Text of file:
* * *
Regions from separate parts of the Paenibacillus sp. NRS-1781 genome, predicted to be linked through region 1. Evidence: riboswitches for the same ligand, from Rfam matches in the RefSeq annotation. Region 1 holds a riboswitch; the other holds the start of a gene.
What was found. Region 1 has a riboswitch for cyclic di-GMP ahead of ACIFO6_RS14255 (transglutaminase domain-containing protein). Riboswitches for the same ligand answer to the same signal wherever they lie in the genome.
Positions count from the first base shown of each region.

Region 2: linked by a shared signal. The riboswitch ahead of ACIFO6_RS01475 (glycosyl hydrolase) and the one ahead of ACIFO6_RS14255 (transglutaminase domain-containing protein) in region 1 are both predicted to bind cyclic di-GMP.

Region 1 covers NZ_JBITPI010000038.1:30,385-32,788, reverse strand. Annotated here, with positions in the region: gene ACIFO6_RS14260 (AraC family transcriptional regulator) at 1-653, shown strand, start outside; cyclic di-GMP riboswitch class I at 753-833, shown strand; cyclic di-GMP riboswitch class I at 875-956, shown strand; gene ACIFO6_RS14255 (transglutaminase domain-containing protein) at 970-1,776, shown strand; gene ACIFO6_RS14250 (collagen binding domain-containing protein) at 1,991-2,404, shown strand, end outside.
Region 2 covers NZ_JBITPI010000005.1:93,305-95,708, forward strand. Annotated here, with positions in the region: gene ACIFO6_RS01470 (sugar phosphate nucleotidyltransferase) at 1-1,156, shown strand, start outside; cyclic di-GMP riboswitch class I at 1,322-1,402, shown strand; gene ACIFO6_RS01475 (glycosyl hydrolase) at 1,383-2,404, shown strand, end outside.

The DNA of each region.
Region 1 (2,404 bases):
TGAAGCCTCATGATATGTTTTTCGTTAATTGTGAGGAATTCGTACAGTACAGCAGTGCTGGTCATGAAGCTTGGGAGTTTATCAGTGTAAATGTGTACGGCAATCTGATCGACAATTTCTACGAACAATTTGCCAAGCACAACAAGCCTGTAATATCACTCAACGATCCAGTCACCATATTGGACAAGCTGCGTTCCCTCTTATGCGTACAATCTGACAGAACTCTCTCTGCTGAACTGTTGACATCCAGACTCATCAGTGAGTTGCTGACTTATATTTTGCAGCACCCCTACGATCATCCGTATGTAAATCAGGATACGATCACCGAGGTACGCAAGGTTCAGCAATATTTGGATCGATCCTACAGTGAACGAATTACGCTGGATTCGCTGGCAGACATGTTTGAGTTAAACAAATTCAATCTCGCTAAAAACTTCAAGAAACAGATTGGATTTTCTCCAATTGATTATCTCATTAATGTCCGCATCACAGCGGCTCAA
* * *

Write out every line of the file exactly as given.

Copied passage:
Regions from separate parts of the Paenibacillus sp. NRS-1781 genome, predicted to be linked through region 1. Evidence: riboswitches for the same ligand, from Rfam matches in the RefSeq annotation. Region 1 holds a riboswitch; the other holds the start of a gene.
What was found. Region 1 has a riboswitch for cyclic di-GMP ahead of ACIFO6_RS14255 (transglutaminase domain-containing protein). Riboswitches for the same ligand answer to the same signal wherever they lie in the genome.
Positions count from the first base shown of each region.

Region 2: linked by a shared signal. The riboswitch ahead of ACIFO6_RS01475 (glycosyl hydrolase) and the one ahead of ACIFO6_RS14255 (transglutaminase domain-containing protein) in region 1 are both predicted to bind cyclic di-GMP.

Region 1 covers NZ_JBITPI010000038.1:30,385-32,788, reverse strand. Annotated here, with positions in the region: gene ACIFO6_RS14260 (AraC family transcriptional regulator) at 1-653, shown strand, start outside; cyclic di-GMP riboswitch class I at 753-833, shown strand; cyclic di-GMP riboswitch class I at 875-956, shown strand; gene ACIFO6_RS14255 (transglutaminase domain-containing protein) at 970-1,776, shown strand; gene ACIFO6_RS14250 (collagen binding domain-containing protein) at 1,991-2,404, shown strand, end outside.
Region 2 covers NZ_JBITPI010000005.1:93,305-95,708, forward strand. Annotated here, with positions in the region: gene ACIFO6_RS01470 (sugar phosphate nucleotidyltransferase) at 1-1,156, shown strand, start outside; cyclic di-GMP riboswitch class I at 1,322-1,402, shown strand; gene ACIFO6_RS01475 (glycosyl hydrolase) at 1,383-2,404, shown strand, end outside.

The DNA of each region.
Region 1 (2,404 bases):
TGAAGCCTCATGATATGTTTTTCGTTAATTGTGAGGAATTCGTACAGTACAGCAGTGCTGGTCATGAAGCTTGGGAGTTTATCAGTGTAAATGTGTACGGCAATCTGATCGACAATTTCTACGAACAATTTGCCAAGCACAACAAGCCTGTAATATCACTCAACGATCCAGTCACCATATTGGACAAGCTGCGTTCCCTCTTATGCGTACAATCTGACAGAACTCTCTCTGCTGAACTGTTGACATCCAGACTCATCAGTGAGTTGCTGACTTATATTTTGCAGCACCCCTACGATCATCCGTATGTAAATCAGGATACGATCACCGAGGTACGCAAGGTTCAGCAATATTTGGATCGATCCTACAGTGAACGAATTACGCTGGATTCGCTGGCAGACATGTTTGAGTTAAACAAATTCAATCTCGCTAAAAACTTCAAGAAACAGATTGGATTTTCTCCAATTGATTATCTCATTAATGTCCGCATCACAGCGGCTCAA